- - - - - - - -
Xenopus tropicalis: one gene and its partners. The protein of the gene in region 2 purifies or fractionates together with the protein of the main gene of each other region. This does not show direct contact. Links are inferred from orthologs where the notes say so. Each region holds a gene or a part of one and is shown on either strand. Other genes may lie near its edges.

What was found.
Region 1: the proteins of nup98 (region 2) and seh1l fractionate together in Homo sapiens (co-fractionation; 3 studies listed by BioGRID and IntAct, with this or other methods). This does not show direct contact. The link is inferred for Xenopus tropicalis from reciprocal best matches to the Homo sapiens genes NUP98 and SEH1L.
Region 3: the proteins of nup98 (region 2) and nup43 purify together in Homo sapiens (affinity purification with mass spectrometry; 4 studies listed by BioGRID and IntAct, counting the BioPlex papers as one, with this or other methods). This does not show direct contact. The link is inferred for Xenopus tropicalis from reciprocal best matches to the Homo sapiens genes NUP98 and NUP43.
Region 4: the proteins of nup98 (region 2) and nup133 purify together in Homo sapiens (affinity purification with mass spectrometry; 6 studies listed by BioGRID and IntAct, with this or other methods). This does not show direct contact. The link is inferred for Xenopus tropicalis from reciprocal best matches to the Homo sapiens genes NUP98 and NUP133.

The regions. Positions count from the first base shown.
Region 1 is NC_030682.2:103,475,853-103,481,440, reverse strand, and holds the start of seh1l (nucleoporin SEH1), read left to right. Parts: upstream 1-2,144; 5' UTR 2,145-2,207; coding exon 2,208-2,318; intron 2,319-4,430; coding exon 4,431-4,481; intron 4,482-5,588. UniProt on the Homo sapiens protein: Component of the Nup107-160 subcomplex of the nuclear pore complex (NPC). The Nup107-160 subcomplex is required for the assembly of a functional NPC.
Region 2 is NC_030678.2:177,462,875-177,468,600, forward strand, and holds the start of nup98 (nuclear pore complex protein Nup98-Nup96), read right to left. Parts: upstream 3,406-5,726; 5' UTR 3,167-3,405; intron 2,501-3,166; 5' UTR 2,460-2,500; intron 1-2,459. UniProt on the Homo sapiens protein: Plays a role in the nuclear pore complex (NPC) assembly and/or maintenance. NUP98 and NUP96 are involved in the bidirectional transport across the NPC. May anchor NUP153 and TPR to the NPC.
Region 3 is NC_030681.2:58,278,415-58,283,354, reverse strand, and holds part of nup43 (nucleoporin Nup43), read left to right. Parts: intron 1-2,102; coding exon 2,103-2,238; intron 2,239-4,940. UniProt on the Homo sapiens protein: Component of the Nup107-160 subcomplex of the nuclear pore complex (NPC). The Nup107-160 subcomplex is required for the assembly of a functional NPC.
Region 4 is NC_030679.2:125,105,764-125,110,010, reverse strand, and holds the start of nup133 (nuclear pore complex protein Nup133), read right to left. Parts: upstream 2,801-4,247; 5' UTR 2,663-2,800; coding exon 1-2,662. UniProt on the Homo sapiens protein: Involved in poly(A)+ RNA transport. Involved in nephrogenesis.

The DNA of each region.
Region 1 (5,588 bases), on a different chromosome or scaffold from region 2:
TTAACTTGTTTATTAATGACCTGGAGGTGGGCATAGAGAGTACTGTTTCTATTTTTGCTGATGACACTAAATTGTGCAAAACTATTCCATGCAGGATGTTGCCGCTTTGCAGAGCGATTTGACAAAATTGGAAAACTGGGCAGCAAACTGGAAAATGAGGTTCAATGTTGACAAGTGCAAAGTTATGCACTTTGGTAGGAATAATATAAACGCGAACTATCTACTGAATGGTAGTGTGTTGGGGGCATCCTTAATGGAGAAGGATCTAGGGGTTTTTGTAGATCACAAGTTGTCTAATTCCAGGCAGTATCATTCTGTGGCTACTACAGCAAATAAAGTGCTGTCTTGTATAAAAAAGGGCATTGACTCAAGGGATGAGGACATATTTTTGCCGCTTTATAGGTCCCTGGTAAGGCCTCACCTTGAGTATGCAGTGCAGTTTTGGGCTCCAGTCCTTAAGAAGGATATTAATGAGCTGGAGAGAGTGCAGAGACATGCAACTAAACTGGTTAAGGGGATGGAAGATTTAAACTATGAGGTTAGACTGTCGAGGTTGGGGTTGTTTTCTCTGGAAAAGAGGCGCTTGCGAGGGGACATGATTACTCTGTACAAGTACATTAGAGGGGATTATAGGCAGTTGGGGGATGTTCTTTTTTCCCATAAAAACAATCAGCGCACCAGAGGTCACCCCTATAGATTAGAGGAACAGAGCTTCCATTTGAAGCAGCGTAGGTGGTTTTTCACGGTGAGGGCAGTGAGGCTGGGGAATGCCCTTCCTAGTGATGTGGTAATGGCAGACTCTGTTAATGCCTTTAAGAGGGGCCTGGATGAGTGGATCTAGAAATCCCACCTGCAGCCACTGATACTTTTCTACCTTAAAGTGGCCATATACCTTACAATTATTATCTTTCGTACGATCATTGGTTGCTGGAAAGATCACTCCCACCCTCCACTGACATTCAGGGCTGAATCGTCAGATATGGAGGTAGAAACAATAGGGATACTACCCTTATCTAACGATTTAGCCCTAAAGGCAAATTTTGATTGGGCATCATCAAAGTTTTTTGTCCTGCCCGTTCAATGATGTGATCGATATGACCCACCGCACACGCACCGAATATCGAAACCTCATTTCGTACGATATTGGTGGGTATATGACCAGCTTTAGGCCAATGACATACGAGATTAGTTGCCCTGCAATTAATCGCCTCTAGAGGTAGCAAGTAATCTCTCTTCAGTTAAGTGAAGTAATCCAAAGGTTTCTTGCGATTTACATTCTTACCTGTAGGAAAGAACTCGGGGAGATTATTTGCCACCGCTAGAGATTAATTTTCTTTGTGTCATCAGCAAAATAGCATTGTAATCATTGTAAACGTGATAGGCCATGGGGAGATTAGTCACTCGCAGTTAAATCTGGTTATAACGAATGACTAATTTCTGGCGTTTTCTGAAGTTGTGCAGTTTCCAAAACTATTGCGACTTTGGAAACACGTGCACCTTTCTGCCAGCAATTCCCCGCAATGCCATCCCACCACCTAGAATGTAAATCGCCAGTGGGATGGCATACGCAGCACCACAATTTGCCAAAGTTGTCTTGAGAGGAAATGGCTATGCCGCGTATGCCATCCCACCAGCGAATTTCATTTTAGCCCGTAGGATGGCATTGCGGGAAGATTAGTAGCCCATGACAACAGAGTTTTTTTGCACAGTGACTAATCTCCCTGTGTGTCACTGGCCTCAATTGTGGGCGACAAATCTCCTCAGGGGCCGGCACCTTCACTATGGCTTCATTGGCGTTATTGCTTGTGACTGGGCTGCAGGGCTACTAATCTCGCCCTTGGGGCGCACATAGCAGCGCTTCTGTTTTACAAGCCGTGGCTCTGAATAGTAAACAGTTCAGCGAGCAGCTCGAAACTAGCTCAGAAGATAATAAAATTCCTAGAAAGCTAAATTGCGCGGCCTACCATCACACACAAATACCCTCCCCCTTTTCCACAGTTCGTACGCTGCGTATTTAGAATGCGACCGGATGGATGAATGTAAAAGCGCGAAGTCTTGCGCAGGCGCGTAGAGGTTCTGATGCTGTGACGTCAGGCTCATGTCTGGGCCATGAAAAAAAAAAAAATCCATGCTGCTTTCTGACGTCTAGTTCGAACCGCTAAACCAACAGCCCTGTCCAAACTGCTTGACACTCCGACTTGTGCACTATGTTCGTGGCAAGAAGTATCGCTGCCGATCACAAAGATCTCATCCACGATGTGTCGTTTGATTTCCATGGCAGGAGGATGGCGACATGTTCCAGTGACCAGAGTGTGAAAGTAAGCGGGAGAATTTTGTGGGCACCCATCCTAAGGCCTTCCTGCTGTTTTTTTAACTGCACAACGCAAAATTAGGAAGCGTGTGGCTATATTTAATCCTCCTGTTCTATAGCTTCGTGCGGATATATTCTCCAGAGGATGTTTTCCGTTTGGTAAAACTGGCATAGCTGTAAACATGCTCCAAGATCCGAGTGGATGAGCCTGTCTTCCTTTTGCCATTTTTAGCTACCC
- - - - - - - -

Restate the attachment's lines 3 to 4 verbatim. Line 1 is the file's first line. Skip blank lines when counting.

Region 1: the proteins of nup98 (region 2) and seh1l fractionate together in Homo sapiens (co-fractionation; 3 studies listed by BioGRID and IntAct, with this or other methods). This does not show direct contact. The link is inferred for Xenopus tropicalis from reciprocal best matches to the Homo sapiens genes NUP98 and SEH1L.
Region 3: the proteins of nup98 (region 2) and nup43 purify together in Homo sapiens (affinity purification with mass spectrometry; 4 studies listed by BioGRID and IntAct, counting the BioPlex papers as one, with this or other methods). This does not show direct contact. The link is inferred for Xenopus tropicalis from reciprocal best matches to the Homo sapiens genes NUP98 and NUP43.